# Thermodynamics rigid vessel

1. May 11, 2013

### steve2510

1. The problem statement, all variables and given/known data

A rigid vessel of volume 2.5 m3 contains steam at a pressure of 6 bar and a dryness fraction of 0.75. If the contents of the vessel are heated, determine:
i) the pressure at which the steam becomes dry saturated,

ii) the temperature of the steam when the pressure reaches 10.0 bar,

iii) the heat transfer to the steam in attaining state b).

2. Relevant equations
Just notation
Vg= specific volume of saturated vapour

3. The attempt at a solution
Firstly its rigid so i know that the volume is a constant.
So surely when the steam becomes dry saturated M*Vg = 2.5m^3
To find mass i did 0.75 x Vg at 6 bar, i found this in steam tables to be 0.3156
Vg = 0.2367 so mass of wet vapour = 2.5/0.2367 = 10.56 Kg, but mass of the whole contents is 10.56/0.75 = 14.08 kg
When the steam becomes dry saturated M*vg = 2.5 so 2.5/14.08 = Vg
Vg= 0.1775, vg@11 bar = 0.1774 so i made the conclusion that it must be at 11 bar.

I then took a glance at my teachers solution he put up today, he has done something a lot different.
He stated that Vg=0.75x0.3156 as did i.
∴Vg = 0.2367
He then stated that this Vg lies between 8 and 9 bar on the steam tables
So he did this:
@9 bar vg = 0.2149
@8 bar vg= 0.2403
P=0.2403-0.2367/0.2403-0.2149 = 0.14
So P = 8.14 Bar.
I really don't follow what he's done here, i don't see any equation i've been given in this form.

2. May 11, 2013

### SteamKing

Staff Emeritus
Your teacher is doing a linear interpolation to find the pressure at which vg = 0.2367.
He is assuming that the saturation line between P = 8 bar and P = 9 bar is a straight line.

3. May 11, 2013

### steve2510

So with linear interpolation :

d is the variable i want, ie pressure.
g is the variable i've been given vg

D1=8 bar
D2=9 bar
G1=0.2403
G2=0.2149
G=0.2367

8+(0.2367-0.2403/0.2149-0.2403)*(9-8) = 8.142

I don't see why the specific volume wouldn't change, surely when it becomes a dry vapour its volume will change?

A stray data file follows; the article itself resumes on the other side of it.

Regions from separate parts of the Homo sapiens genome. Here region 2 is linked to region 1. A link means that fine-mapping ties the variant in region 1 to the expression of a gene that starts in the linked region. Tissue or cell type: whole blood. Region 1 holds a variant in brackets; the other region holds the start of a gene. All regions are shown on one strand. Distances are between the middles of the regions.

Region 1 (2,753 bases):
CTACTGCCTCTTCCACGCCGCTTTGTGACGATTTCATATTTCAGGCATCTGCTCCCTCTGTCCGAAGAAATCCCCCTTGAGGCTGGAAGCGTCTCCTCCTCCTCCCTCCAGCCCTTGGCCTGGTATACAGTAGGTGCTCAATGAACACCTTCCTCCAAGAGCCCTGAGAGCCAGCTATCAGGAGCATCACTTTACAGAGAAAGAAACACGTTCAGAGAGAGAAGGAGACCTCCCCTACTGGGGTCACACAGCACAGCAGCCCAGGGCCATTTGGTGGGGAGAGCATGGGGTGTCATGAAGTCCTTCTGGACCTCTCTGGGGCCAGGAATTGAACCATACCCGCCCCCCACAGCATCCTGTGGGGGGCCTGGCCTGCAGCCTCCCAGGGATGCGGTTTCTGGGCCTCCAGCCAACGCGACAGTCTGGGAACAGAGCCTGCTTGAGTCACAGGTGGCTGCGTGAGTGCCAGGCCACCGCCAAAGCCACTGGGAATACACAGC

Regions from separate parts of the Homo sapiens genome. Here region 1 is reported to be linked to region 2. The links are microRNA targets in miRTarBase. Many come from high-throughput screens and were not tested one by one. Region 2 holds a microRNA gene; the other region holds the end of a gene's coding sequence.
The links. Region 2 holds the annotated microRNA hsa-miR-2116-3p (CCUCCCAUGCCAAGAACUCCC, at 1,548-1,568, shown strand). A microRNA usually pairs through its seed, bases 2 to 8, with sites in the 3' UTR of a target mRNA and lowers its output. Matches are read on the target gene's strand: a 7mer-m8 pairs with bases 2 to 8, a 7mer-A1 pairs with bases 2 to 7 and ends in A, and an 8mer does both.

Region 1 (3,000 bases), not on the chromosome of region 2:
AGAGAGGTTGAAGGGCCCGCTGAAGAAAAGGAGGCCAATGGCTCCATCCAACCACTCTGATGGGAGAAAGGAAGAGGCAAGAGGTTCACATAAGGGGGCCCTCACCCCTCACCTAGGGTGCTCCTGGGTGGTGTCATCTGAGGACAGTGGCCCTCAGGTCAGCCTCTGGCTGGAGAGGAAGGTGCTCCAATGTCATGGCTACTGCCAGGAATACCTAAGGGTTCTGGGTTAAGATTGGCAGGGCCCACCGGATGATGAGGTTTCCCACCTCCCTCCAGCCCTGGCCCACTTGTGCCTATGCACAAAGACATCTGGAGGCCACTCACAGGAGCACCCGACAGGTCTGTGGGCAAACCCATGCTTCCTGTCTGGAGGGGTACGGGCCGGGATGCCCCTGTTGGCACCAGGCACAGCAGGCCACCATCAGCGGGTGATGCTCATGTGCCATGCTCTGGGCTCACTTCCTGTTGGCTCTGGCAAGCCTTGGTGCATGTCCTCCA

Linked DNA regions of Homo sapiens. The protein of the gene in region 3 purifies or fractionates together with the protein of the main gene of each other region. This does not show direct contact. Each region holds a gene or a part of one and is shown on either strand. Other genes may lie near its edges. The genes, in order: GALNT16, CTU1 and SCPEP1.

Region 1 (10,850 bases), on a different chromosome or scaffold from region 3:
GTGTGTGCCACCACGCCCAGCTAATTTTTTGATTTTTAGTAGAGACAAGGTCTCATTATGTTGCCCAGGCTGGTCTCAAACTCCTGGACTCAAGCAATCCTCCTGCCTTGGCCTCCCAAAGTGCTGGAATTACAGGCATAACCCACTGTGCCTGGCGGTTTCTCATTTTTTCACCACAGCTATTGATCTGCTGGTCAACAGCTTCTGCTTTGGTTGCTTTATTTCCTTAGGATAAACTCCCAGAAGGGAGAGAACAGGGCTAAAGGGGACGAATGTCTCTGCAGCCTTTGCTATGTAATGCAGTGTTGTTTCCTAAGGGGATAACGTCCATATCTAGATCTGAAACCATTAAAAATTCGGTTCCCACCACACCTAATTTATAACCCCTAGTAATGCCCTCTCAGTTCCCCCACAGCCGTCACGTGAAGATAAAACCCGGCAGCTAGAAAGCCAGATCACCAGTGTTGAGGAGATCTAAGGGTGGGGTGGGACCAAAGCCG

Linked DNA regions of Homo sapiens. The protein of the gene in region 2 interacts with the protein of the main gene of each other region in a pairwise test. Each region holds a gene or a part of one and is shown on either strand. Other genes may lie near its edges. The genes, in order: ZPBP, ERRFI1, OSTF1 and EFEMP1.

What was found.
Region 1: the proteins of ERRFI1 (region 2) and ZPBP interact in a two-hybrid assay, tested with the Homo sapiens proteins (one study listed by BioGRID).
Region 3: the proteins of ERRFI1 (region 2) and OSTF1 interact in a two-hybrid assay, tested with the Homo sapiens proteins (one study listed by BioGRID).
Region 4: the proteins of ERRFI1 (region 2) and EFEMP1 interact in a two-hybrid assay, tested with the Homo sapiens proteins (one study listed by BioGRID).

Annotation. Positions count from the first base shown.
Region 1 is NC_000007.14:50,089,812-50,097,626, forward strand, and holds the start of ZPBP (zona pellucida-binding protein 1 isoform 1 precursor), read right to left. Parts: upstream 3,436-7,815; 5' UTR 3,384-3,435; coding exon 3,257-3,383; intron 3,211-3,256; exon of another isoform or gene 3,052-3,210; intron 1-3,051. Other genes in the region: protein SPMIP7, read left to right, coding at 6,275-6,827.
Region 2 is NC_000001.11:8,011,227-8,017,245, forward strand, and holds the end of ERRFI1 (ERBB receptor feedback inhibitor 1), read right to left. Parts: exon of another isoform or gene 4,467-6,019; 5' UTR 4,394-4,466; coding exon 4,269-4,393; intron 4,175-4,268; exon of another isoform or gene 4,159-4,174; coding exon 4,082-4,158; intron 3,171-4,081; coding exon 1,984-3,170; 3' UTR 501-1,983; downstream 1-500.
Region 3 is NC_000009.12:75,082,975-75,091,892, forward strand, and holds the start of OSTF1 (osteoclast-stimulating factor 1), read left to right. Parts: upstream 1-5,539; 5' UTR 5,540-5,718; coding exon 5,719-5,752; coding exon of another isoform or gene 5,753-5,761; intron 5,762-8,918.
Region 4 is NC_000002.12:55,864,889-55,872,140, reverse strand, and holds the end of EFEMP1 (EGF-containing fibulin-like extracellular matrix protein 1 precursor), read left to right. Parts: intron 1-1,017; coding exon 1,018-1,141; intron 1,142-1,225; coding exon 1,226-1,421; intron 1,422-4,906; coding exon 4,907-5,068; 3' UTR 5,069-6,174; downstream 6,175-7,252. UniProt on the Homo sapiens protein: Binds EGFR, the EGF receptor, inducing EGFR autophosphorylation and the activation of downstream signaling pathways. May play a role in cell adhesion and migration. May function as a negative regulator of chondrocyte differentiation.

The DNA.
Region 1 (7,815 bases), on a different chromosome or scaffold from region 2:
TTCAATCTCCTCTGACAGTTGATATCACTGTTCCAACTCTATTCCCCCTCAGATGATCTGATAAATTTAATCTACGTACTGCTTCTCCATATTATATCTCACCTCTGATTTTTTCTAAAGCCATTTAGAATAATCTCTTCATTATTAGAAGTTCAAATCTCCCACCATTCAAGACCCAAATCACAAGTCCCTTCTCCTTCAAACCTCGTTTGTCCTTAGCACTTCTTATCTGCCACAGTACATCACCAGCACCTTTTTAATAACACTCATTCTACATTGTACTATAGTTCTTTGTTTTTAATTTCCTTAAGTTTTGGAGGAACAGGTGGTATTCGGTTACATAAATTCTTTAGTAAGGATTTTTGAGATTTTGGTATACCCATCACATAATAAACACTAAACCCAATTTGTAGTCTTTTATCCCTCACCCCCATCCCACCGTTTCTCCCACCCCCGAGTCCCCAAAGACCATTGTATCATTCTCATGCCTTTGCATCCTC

4. May 17, 2013

### Staff: Mentor

I'm not sure, but I don't think you did it quite right. Let M be the total mass of liquid water plus vapor in the vessel. Then, initially, the mass of liquid water is 0.25M, and the mass of vapor is 0.75M. Let vil represent the initial saturated specific volume of the liquid water and viv represent the initial saturated specific volume of the vapor. Then,

0.25Mvil+0.75Mviv=2.5

This allows you to solve for the total mass of water in the vessel.

The final specific volume is M/2.5

5. May 17, 2013

### steve2510

Honestly my first instincts was to do this. Whats confused me in my teacher solution is that he's said the specific volume of the initial condition(where there is a dryness fraction) will be constant through the whole process as it goes from 8 bar and to 10 bar. But surely the specific volume can still change even if it is rigid, as the temperature increases and decreases the dryness fraction is going to change, at which one point it will be 1 and hence the specific volume will be its maximum value?

6. May 17, 2013

### Staff: Mentor

What he is saying is that the specific volume of the combination of liquid and vapor (i.e., averaged over the liquid and vapor) does not change.

7. May 18, 2013

### Staff: Mentor

Oops. In this post, I meant to write that the final specific volume is 2.5/M, not M/2.5.